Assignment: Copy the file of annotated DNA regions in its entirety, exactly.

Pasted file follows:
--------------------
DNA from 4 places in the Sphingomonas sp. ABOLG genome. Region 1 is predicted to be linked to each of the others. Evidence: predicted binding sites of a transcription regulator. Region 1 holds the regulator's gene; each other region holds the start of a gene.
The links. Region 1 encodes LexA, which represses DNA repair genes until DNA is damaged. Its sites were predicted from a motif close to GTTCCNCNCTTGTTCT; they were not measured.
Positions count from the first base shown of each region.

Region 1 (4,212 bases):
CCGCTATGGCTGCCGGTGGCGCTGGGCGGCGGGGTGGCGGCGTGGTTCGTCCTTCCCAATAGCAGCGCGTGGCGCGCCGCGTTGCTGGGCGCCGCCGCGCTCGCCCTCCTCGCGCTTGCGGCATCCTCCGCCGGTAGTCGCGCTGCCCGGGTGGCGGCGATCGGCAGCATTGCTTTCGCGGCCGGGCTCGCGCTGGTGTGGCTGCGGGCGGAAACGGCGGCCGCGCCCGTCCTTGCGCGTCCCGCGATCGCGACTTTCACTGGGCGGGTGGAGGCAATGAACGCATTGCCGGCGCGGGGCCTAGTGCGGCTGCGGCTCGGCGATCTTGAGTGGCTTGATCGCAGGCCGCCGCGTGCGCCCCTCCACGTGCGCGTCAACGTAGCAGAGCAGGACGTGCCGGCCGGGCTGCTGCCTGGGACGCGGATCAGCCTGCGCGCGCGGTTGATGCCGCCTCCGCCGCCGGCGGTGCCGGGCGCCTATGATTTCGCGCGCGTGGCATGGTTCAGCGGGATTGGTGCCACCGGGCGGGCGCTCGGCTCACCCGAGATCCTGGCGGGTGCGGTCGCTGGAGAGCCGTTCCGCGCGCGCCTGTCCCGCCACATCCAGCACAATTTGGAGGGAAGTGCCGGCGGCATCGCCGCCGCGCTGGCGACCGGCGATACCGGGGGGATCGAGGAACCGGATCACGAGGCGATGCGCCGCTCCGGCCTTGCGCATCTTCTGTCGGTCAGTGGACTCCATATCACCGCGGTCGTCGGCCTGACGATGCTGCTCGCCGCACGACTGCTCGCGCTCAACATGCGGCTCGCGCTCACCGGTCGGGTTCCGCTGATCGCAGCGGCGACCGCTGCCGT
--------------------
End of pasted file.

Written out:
DNA from 4 places in the Sphingomonas sp. ABOLG genome. Region 1 is predicted to be linked to each of the others. Evidence: predicted binding sites of a transcription regulator. Region 1 holds the regulator's gene; each other region holds the start of a gene.
The links. Region 1 encodes LexA, which represses DNA repair genes until DNA is damaged. Its sites were predicted from a motif close to GTTCCNCNCTTGTTCT; they were not measured.
Positions count from the first base shown of each region.

Region 1 (4,212 bases):
CCGCTATGGCTGCCGGTGGCGCTGGGCGGCGGGGTGGCGGCGTGGTTCGTCCTTCCCAATAGCAGCGCGTGGCGCGCCGCGTTGCTGGGCGCCGCCGCGCTCGCCCTCCTCGCGCTTGCGGCATCCTCCGCCGGTAGTCGCGCTGCCCGGGTGGCGGCGATCGGCAGCATTGCTTTCGCGGCCGGGCTCGCGCTGGTGTGGCTGCGGGCGGAAACGGCGGCCGCGCCCGTCCTTGCGCGTCCCGCGATCGCGACTTTCACTGGGCGGGTGGAGGCAATGAACGCATTGCCGGCGCGGGGCCTAGTGCGGCTGCGGCTCGGCGATCTTGAGTGGCTTGATCGCAGGCCGCCGCGTGCGCCCCTCCACGTGCGCGTCAACGTAGCAGAGCAGGACGTGCCGGCCGGGCTGCTGCCTGGGACGCGGATCAGCCTGCGCGCGCGGTTGATGCCGCCTCCGCCGCCGGCGGTGCCGGGCGCCTATGATTTCGCGCGCGTGGCATGGTTCAGCGGGATTGGTGCCACCGGGCGGGCGCTCGGCTCACCCGAGATCCTGGCGGGTGCGGTCGCTGGAGAGCCGTTCCGCGCGCGCCTGTCCCGCCACATCCAGCACAATTTGGAGGGAAGTGCCGGCGGCATCGCCGCCGCGCTGGCGACCGGCGATACCGGGGGGATCGAGGAACCGGATCACGAGGCGATGCGCCGCTCCGGCCTTGCGCATCTTCTGTCGGTCAGTGGACTCCATATCACCGCGGTCGTCGGCCTGACGATGCTGCTCGCCGCACGACTGCTCGCGCTCAACATGCGGCTCGCGCTCACCGGTCGGGTTCCGCTGATCGCAGCGGCGACCGCTGCCGT